Fostering Trust, Courage, and Values in Montana’s Youth
Character development is at the heart of Boy Scouts of America in Montana. It’s what sets us apart as an organization dedicated to shaping the leaders of tomorrow. Montana is a special place to be a Scout, with access to a wilderness full of outdoor adventures. Scouts are not simply exploring nature; they are embarking on a journey of self-discovery, learning essential values, and developing character that will serve them for a lifetime.
One of the foundational values we impart to Scouts is trustworthiness. Trust is the footing upon which strong individuals and communities are built. Scouts learn to tell the truth and keep promises. They understand that people can depend on them and that their word is their bond.
Being trustworthy includes, but goes far beyond, just being honest. It means being dependable, being a person who lives up to their word and acts with integrity in everything they do. This is why we begin the Scout Oath with “On my honor.”
Loyalty is another pillar of character development in Scouting. We teach Scouts to care deeply about their family, friends, Scout leaders, school, and country. In Montana, loyalty often means a deep love for the land, and we encourage our Scouts to protect and maintain the natural beauty of their home.
Through the “Leave No Trace” principles, Scouts learn to enjoy the great outdoors while respecting it. They’re taught to leave campsites better than they found them! Preserving the beauty of Montana for future generations and demonstrating loyalty to the environment.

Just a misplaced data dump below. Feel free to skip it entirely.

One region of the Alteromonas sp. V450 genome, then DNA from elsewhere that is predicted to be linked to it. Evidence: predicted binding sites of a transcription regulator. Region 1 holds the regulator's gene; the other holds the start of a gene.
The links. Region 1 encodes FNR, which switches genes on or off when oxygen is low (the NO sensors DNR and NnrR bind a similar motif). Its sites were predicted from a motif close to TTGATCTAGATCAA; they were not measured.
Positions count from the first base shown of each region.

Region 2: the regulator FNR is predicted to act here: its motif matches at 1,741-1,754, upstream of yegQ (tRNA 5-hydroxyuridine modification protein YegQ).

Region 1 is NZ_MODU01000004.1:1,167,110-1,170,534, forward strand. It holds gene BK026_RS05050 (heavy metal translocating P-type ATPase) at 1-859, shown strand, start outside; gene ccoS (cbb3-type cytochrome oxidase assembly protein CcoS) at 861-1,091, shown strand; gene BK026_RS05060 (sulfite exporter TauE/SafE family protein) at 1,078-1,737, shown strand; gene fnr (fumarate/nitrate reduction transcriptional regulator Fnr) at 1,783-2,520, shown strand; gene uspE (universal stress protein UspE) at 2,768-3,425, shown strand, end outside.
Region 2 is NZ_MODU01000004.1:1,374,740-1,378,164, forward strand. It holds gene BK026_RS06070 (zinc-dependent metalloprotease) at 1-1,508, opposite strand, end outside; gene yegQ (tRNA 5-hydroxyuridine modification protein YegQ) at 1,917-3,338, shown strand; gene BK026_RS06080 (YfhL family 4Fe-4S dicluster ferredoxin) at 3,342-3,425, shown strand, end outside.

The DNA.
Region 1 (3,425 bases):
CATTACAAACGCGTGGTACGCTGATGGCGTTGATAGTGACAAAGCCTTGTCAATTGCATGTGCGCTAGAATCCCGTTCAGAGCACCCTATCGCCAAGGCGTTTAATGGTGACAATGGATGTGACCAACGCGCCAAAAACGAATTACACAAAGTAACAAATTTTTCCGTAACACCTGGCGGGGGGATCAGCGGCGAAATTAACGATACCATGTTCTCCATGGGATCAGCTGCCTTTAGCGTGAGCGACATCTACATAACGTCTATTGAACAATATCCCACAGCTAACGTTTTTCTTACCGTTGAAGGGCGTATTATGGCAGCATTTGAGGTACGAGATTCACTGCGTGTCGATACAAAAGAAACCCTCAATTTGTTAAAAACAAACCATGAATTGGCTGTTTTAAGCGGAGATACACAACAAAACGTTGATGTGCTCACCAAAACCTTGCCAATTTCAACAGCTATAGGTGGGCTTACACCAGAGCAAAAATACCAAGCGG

Check out the Montana Scouts commercial below of Scouts welcoming a family into their camp fire as part of the “Log Off Lace Up” Campaign.
Courage is a character trait that sets Scouts apart. In Montana, the spirit of the outdoors inspires bravery. Our Scouts learn to face difficult situations, even when fear is present. Whether it’s conquering a challenging hike or learning to start a fire, they’re taught to do what they believe is right.
Courage-building can be seen on challenging wilderness treks or in moments of heroism. When being prepared makes the difference. These experiences empower Scouts to confront their fears and demonstrate resilience, instilling a sense of courage that extends far beyond the outdoor adventures.
Living the Values:
The Scout Law, a cornerstone of our program, consists of 12 values that guide Scouts along their journey. These values include being helpful, friendly, courteous, kind, obedient, cheerful, thrifty, clean, and reverent. Scouts live by these principles in their daily lives and carry them beyond Scouting.
Scouts understand the importance of being helpful. They assist others without expecting rewards. They showcase friendliness by being a friend to everyone, even to those who are very different from them. Courtesy and kindness are evident in the politeness and good manners they display.
The Importance of Character Development:
Character development is not just an optional facet of Scouting.; It’s the core of our mission. We believe that a strong character is imperative for success and happiness in life. By instilling these values in our sons and daughters from a young age, we are equipping them with the tools to become responsible, compassionate, and dependable individuals.
Character development extends beyond individual growth; it contributes to the betterment of communities, fostering a spirit of service and dedication among our youth. In Montana, where close-knit communities are a way of life, this is especially important.
What to Expect Enrolling in Scouting?
BSA, Montana Council is not an outdoor adventure club; it’s a character development program. Our Scouts are taught to be trustworthy, loyal, and brave. They learn the values of helpfulness, friendliness, courtesy, and kindness. They embrace obedience, cheerfulness, thriftiness, cleanliness, and reverence. These principles shape them into leaders and responsible citizens that Montana and our world need.
Join us in our mission to raise a generation of Montana leaders who are not just connected to the outdoors but deeply connected to their values, their communities, and the world around them.